I got fed up with “Downton Abbey” midway through the last season. I’d grown weary of the suspense – Would Mary find a mate? Would Daisy find a life? Would Thomas stop lurking in the shadows? Who cared?
Bob and I had been dedicated fans since the beginning, when “Downton” commenced at the same time as a new edition of “Upstairs Downstairs.” I was sad when the “UD” producers bowed out, since I’d loved the original “Upstairs, Downstairs” when it aired back in the 70s. (And yes, the new one omitted the comma. Talk about modernizing!)
The same shattering event looms large in both series. To the folks at Downton Abbey, the sinking of the Titanic means the death of Lord Grantham’s cousin and his son, either one of whom could have been Robert’s all-important heir. We never meet them, so we have no idea of their suitability, but no matter – a male must inherit Downton, and that is that. Now the burden falls upon Mary, the eldest of Robert’s three (alas!) daughters, who must find a husband, and be quick about it.
While the Granthams shed no tears for their kin on the doomed ship, only the most hardened “Upstairs, Downstairs” viewer could help mourning lady Marjorie, a lovely woman we’d just gotten to know. When the butler presents the family with a cable she sent from the S.S. Titanic, we know before they do what it means. Arriving early in season three, it came as a shock to all, including me. Then a junior in college, I wasn’t a big TV watcher, and it was a new tactic, back then, to kill off a major character so early in a series.
I remember talking with Neil, my English professor and advisor, the day after that episode. He, too, had watched it – hadn’t everyone? – and I confessed how devastated I’d been. When I told him I felt silly for crying, he assured me it was perfectly natural. “It’s a soap opera, after all,” he noted. “They’re designed to tug at your heartstrings.”
A soap opera? Now I was even more chagrined. I was not one of those women who spent my afternoons eating bonbons and sighing over “As the World Turns.” My grandma planned her day around what she called “my stories,” but not my mom. There were too many other things to do. I will confess, though, to one summer at college when I fell down that rabbit hole. As part of the dorm-cleaning crew, I spent my days cleaning, having lunch, cleaning some more, then joining the housekeepers in what was evidently a regular ritual, watching whatever soap was on between 2:00 and 3:00.
“The Edge of Night”? “All My Children”? Its title, not to mention its harrowing plots and tragically fated characters, are lost to the mists of time. All I know is that we student workers were hooked, no matter how devoted to our studies of science, literature, or math. We had to know what happened next, and we became just as addicted as the housekeeping staff. But a summer of that was enough. I began to feel a bit sick at the way I was wasting my time, and was happy to go back to working in the library for the rest of my time at Coe.
Still, I remained a fan of “Upstairs, Downstairs” until its bittersweet end. I told myself I was learning about another time, another place. Surely this was an education, one that went down a lot easier than some of the classes I was taking.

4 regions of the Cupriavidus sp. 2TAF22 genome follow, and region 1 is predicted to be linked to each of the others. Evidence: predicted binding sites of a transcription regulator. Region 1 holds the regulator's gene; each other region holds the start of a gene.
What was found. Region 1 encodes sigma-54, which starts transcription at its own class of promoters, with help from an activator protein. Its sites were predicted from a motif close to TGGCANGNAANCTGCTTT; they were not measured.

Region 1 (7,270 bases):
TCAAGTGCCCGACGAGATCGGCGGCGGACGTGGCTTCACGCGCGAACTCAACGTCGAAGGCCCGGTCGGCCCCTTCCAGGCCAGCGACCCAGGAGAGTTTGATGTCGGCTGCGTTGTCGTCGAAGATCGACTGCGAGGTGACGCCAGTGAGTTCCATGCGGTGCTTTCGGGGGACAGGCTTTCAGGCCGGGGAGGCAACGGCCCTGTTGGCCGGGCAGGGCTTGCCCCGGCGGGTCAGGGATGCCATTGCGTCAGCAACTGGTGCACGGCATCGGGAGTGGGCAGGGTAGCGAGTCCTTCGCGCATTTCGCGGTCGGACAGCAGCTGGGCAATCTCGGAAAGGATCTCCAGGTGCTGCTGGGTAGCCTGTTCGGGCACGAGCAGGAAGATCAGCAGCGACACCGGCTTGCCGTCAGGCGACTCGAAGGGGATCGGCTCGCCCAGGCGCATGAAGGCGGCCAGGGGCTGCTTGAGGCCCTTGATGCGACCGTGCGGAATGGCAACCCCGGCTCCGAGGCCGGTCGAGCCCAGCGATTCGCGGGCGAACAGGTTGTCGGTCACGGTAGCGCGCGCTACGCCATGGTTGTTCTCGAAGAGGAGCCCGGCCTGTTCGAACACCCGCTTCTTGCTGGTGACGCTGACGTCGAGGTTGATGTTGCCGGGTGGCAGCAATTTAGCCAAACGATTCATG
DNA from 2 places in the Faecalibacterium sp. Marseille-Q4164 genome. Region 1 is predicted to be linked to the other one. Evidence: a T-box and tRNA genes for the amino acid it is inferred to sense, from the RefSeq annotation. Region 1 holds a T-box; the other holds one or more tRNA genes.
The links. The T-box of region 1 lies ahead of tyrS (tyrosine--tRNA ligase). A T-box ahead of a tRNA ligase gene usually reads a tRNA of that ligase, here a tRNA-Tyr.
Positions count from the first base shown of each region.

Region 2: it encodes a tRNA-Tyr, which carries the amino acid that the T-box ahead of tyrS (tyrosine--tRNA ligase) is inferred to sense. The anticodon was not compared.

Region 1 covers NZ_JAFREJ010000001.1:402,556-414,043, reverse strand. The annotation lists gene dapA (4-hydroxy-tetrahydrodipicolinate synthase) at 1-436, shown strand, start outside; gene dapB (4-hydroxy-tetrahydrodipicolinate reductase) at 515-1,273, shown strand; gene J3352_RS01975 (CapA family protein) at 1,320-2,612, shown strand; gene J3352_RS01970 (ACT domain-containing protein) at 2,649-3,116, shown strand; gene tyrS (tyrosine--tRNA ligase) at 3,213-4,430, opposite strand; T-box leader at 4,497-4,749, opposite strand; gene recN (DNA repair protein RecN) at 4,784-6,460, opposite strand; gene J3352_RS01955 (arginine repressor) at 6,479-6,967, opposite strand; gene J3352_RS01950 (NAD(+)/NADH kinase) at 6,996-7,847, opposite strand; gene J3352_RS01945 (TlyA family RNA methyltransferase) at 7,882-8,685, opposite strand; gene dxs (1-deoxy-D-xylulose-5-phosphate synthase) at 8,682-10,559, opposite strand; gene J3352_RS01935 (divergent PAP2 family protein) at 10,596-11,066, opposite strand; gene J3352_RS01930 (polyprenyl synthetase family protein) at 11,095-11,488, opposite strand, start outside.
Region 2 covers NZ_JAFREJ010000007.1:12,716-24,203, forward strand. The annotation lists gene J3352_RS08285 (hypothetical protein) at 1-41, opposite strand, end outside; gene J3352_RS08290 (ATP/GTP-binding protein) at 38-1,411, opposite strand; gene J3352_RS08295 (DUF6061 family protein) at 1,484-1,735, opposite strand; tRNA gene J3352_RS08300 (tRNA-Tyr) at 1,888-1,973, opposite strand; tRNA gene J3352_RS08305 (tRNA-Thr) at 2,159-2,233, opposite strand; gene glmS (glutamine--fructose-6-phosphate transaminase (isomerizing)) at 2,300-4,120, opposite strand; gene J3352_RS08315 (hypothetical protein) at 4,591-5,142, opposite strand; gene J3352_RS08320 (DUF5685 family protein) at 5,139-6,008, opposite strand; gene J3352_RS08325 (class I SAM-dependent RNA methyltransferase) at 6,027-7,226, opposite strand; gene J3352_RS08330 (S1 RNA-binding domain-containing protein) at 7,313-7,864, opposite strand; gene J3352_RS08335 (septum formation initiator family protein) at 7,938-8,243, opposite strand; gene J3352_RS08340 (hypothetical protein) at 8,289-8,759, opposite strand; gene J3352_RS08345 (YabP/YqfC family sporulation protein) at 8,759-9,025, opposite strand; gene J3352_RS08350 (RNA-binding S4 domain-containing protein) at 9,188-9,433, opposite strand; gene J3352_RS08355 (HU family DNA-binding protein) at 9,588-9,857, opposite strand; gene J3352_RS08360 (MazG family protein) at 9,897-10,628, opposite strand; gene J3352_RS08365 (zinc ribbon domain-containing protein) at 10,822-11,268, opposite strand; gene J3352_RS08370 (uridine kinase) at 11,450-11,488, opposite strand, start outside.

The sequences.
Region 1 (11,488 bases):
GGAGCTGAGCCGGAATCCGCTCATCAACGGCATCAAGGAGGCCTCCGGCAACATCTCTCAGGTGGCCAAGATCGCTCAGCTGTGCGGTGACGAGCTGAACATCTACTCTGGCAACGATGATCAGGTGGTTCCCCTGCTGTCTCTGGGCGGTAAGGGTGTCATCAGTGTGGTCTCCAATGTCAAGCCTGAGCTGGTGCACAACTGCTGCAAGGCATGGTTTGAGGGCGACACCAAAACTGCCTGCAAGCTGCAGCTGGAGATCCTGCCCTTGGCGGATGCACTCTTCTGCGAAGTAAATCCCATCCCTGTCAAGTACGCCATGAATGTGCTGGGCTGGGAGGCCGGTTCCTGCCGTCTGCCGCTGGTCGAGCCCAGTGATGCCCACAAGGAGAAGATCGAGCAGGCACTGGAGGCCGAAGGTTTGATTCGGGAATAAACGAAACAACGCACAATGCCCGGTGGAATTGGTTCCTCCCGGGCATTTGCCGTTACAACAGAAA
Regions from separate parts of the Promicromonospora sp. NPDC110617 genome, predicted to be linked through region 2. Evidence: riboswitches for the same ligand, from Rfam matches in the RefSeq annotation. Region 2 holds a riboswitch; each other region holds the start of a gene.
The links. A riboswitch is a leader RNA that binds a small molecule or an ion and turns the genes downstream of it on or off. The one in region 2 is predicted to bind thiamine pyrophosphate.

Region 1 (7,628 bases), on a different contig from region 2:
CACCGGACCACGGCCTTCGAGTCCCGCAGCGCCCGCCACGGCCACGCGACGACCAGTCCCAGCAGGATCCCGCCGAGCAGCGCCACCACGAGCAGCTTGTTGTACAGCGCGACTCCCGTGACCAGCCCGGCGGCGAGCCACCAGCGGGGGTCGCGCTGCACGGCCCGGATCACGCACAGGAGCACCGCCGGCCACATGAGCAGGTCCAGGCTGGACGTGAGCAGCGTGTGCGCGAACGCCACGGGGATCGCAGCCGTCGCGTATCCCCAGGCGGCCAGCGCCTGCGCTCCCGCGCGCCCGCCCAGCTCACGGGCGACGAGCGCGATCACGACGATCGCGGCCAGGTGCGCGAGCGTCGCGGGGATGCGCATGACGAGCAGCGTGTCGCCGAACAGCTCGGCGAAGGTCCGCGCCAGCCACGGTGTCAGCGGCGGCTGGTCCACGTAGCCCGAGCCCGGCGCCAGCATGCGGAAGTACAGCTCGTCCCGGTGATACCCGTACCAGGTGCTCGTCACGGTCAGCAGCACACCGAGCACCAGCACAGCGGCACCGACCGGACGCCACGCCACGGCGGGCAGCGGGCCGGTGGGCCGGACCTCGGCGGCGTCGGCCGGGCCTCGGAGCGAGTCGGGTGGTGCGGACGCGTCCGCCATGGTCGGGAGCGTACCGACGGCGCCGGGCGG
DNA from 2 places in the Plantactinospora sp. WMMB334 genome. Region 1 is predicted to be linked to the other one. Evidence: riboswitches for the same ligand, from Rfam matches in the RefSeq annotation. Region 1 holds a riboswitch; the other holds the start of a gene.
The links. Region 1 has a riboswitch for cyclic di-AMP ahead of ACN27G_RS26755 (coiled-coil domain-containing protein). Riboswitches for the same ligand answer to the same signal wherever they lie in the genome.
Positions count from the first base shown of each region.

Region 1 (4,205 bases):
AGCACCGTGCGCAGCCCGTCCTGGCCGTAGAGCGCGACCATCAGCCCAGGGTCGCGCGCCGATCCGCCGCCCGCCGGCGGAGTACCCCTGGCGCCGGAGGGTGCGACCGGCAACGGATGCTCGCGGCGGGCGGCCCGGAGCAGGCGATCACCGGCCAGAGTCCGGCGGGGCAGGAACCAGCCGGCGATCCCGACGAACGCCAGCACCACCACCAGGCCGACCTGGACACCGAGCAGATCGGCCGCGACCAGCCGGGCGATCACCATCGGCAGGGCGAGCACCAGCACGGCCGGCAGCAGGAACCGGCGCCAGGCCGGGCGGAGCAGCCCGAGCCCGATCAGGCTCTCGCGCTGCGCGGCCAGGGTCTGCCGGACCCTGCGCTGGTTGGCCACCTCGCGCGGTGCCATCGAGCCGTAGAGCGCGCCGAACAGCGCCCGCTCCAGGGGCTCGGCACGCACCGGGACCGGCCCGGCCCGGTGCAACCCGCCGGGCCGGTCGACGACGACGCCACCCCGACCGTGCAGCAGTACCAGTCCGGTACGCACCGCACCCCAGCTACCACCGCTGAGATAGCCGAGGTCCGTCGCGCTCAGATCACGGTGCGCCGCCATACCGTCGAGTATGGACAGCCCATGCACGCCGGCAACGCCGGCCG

So, too, with “Downton Abbey.” I was quickly caught up in the story of the polite but angst-ridden upstairs nobles – the ones who get to wear the sumptuous dresses and morning coats, the ones who take each meal at a yards-long table, served silently by footmen who come at the ring of a bell – and the downstairs staff, who know their place, who live to serve, and do so in plain but functional outfits. I noted quickly how the servants came to attention with a collective gasp any time a lord or lady descended to the kitchen to announce some weighty news.
The news, of course, is what drives the drama. The heir has died! Lady Mary is engaged to Matthew! Matthew is dead! But first, Lady Sybil dies in childbirth! Does this make “Downton” a soap opera? When an interviewer pointed out to Julian Fellowes, the show’s writer, that “there are not many plot developments, and then there’s a wave of them in the finale,” he replied, “It’s a reluctance on my part to allow a real – or ‘realish’ – narrative to develop into a soap opera.” If a soap opera is, as he says, a show with “many, many incidents,” I have to wonder. After all, Lavinia dies of the flu! Isis (the dog!) dies of cancer! Mr. Bates, and then his wife, are hauled off to prison! For a crime I’m pretty sure they didn’t commit!
Dramatic things do happen in real life. When too many happen at once, we’re inclined to mutter, “My life is a soap opera.” Onscreen, they’ve been replaced with “reality” shows. We all know those are scripted. They’re “realish,” to borrow Fellowes’ term. I have no desire to watch a Fake Housewife of Galena go about her high-heeled day. Funny how a show like “Downton Abbey” – not only scripted but rehearsed, lighted, costumed, and edited by professionals – can feel so much more real, and consequential, and heart-stopping than one peopled by non-actors. If “Downton” is a soap, bring it on. I’ll pretend I’m studying British history. Just so there’s not a test after the course finale.